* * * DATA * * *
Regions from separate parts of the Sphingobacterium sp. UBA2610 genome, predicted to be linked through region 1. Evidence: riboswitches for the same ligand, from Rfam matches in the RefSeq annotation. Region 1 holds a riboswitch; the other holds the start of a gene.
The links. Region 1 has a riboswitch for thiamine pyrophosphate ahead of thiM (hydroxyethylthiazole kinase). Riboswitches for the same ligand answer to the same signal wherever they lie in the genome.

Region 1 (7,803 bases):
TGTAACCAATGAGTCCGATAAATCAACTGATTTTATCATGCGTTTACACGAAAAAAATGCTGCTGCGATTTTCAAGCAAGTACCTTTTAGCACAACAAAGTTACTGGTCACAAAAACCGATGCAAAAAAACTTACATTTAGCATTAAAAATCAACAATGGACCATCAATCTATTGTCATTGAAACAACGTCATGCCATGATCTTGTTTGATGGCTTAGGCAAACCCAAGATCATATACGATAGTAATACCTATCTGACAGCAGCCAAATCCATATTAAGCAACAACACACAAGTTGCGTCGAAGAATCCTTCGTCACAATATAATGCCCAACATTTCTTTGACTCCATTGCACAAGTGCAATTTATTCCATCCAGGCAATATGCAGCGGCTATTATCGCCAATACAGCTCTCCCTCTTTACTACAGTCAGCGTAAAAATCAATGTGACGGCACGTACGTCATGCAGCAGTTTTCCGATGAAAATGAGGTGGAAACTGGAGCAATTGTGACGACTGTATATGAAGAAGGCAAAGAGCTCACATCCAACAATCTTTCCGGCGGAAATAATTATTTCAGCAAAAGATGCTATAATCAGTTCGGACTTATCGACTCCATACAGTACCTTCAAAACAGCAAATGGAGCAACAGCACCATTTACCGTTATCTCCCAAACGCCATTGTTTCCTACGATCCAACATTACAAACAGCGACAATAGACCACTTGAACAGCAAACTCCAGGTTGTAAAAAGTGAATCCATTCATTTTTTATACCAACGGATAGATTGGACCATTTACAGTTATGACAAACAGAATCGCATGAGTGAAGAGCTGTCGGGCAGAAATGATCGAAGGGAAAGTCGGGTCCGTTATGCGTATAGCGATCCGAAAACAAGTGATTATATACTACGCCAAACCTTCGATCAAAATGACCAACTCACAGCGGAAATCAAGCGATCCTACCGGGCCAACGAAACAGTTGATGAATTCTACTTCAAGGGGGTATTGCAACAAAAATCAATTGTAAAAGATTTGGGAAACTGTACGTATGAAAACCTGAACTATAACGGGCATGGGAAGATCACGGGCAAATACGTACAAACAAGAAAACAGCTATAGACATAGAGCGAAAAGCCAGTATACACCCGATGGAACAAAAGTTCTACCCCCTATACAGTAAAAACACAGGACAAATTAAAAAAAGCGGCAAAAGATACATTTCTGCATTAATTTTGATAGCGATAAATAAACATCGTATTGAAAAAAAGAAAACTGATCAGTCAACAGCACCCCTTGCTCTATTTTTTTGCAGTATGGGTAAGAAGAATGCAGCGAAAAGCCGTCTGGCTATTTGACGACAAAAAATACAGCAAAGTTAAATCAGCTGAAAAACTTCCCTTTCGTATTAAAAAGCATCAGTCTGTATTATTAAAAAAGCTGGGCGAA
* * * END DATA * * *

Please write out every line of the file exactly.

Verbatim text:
Regions from separate parts of the Sphingobacterium sp. UBA2610 genome, predicted to be linked through region 1. Evidence: riboswitches for the same ligand, from Rfam matches in the RefSeq annotation. Region 1 holds a riboswitch; the other holds the start of a gene.
The links. Region 1 has a riboswitch for thiamine pyrophosphate ahead of thiM (hydroxyethylthiazole kinase). Riboswitches for the same ligand answer to the same signal wherever they lie in the genome.

Region 1 (7,803 bases):
TGTAACCAATGAGTCCGATAAATCAACTGATTTTATCATGCGTTTACACGAAAAAAATGCTGCTGCGATTTTCAAGCAAGTACCTTTTAGCACAACAAAGTTACTGGTCACAAAAACCGATGCAAAAAAACTTACATTTAGCATTAAAAATCAACAATGGACCATCAATCTATTGTCATTGAAACAACGTCATGCCATGATCTTGTTTGATGGCTTAGGCAAACCCAAGATCATATACGATAGTAATACCTATCTGACAGCAGCCAAATCCATATTAAGCAACAACACACAAGTTGCGTCGAAGAATCCTTCGTCACAATATAATGCCCAACATTTCTTTGACTCCATTGCACAAGTGCAATTTATTCCATCCAGGCAATATGCAGCGGCTATTATCGCCAATACAGCTCTCCCTCTTTACTACAGTCAGCGTAAAAATCAATGTGACGGCACGTACGTCATGCAGCAGTTTTCCGATGAAAATGAGGTGGAAACTGGAGCAATTGTGACGACTGTATATGAAGAAGGCAAAGAGCTCACATCCAACAATCTTTCCGGCGGAAATAATTATTTCAGCAAAAGATGCTATAATCAGTTCGGACTTATCGACTCCATACAGTACCTTCAAAACAGCAAATGGAGCAACAGCACCATTTACCGTTATCTCCCAAACGCCATTGTTTCCTACGATCCAACATTACAAACAGCGACAATAGACCACTTGAACAGCAAACTCCAGGTTGTAAAAAGTGAATCCATTCATTTTTTATACCAACGGATAGATTGGACCATTTACAGTTATGACAAACAGAATCGCATGAGTGAAGAGCTGTCGGGCAGAAATGATCGAAGGGAAAGTCGGGTCCGTTATGCGTATAGCGATCCGAAAACAAGTGATTATATACTACGCCAAACCTTCGATCAAAATGACCAACTCACAGCGGAAATCAAGCGATCCTACCGGGCCAACGAAACAGTTGATGAATTCTACTTCAAGGGGGTATTGCAACAAAAATCAATTGTAAAAGATTTGGGAAACTGTACGTATGAAAACCTGAACTATAACGGGCATGGGAAGATCACGGGCAAATACGTACAAACAAGAAAACAGCTATAGACATAGAGCGAAAAGCCAGTATACACCCGATGGAACAAAAGTTCTACCCCCTATACAGTAAAAACACAGGACAAATTAAAAAAAGCGGCAAAAGATACATTTCTGCATTAATTTTGATAGCGATAAATAAACATCGTATTGAAAAAAAGAAAACTGATCAGTCAACAGCACCCCTTGCTCTATTTTTTTGCAGTATGGGTAAGAAGAATGCAGCGAAAAGCCGTCTGGCTATTTGACGACAAAAAATACAGCAAAGTTAAATCAGCTGAAAAACTTCCCTTTCGTATTAAAAAGCATCAGTCTGTATTATTAAAAAAGCTGGGCGAA